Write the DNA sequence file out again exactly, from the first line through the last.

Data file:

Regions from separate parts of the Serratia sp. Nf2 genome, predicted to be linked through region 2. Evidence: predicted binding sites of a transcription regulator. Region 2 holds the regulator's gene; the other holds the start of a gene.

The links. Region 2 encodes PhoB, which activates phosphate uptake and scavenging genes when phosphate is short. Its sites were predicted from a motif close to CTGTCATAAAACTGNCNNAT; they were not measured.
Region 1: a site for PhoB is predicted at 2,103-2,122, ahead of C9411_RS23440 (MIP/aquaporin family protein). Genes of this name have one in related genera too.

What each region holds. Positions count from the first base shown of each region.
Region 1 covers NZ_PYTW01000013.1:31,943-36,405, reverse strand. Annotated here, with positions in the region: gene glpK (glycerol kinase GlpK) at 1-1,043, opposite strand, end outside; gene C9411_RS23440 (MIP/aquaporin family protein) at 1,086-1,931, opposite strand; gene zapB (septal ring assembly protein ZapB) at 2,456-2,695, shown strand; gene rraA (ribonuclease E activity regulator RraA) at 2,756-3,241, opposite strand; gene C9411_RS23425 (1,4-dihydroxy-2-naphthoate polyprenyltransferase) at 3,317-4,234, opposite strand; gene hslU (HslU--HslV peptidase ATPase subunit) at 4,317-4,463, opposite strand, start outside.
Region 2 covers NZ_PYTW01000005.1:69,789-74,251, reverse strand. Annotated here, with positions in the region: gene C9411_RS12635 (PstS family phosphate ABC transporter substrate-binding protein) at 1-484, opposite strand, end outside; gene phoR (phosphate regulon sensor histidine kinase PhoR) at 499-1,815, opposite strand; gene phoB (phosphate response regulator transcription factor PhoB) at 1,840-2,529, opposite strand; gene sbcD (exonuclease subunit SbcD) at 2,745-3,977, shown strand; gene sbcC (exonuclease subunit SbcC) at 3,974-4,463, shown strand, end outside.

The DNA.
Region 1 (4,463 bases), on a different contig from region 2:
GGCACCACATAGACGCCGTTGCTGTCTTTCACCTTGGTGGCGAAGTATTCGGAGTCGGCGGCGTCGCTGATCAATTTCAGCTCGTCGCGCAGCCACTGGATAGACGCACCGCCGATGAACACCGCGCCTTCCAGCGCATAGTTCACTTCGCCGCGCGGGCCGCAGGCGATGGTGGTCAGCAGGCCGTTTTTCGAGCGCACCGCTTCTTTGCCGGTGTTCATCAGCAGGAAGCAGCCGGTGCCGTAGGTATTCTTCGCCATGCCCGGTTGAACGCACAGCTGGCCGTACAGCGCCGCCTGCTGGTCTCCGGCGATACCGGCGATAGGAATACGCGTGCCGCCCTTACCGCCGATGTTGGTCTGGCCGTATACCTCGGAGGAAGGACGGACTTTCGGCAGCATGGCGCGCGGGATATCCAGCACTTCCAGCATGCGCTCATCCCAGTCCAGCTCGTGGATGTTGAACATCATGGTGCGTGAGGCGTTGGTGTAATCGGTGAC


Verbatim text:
Regions from separate parts of the Serratia sp. Nf2 genome, predicted to be linked through region 2. Evidence: predicted binding sites of a transcription regulator. Region 2 holds the regulator's gene; the other holds the start of a gene.

The links. Region 2 encodes PhoB, which activates phosphate uptake and scavenging genes when phosphate is short. Its sites were predicted from a motif close to CTGTCATAAAACTGNCNNAT; they were not measured.
Region 1: a site for PhoB is predicted at 2,103-2,122, ahead of C9411_RS23440 (MIP/aquaporin family protein). Genes of this name have one in related genera too.

What each region holds. Positions count from the first base shown of each region.
Region 1 covers NZ_PYTW01000013.1:31,943-36,405, reverse strand. Annotated here, with positions in the region: gene glpK (glycerol kinase GlpK) at 1-1,043, opposite strand, end outside; gene C9411_RS23440 (MIP/aquaporin family protein) at 1,086-1,931, opposite strand; gene zapB (septal ring assembly protein ZapB) at 2,456-2,695, shown strand; gene rraA (ribonuclease E activity regulator RraA) at 2,756-3,241, opposite strand; gene C9411_RS23425 (1,4-dihydroxy-2-naphthoate polyprenyltransferase) at 3,317-4,234, opposite strand; gene hslU (HslU--HslV peptidase ATPase subunit) at 4,317-4,463, opposite strand, start outside.
Region 2 covers NZ_PYTW01000005.1:69,789-74,251, reverse strand. Annotated here, with positions in the region: gene C9411_RS12635 (PstS family phosphate ABC transporter substrate-binding protein) at 1-484, opposite strand, end outside; gene phoR (phosphate regulon sensor histidine kinase PhoR) at 499-1,815, opposite strand; gene phoB (phosphate response regulator transcription factor PhoB) at 1,840-2,529, opposite strand; gene sbcD (exonuclease subunit SbcD) at 2,745-3,977, shown strand; gene sbcC (exonuclease subunit SbcC) at 3,974-4,463, shown strand, end outside.

The DNA.
Region 1 (4,463 bases), on a different contig from region 2:
GGCACCACATAGACGCCGTTGCTGTCTTTCACCTTGGTGGCGAAGTATTCGGAGTCGGCGGCGTCGCTGATCAATTTCAGCTCGTCGCGCAGCCACTGGATAGACGCACCGCCGATGAACACCGCGCCTTCCAGCGCATAGTTCACTTCGCCGCGCGGGCCGCAGGCGATGGTGGTCAGCAGGCCGTTTTTCGAGCGCACCGCTTCTTTGCCGGTGTTCATCAGCAGGAAGCAGCCGGTGCCGTAGGTATTCTTCGCCATGCCCGGTTGAACGCACAGCTGGCCGTACAGCGCCGCCTGCTGGTCTCCGGCGATACCGGCGATAGGAATACGCGTGCCGCCCTTACCGCCGATGTTGGTCTGGCCGTATACCTCGGAGGAAGGACGGACTTTCGGCAGCATGGCGCGCGGGATATCCAGCACTTCCAGCATGCGCTCATCCCAGTCCAGCTCGTGGATGTTGAACATCATGGTGCGTGAGGCGTTGGTGTAATCGGTGAC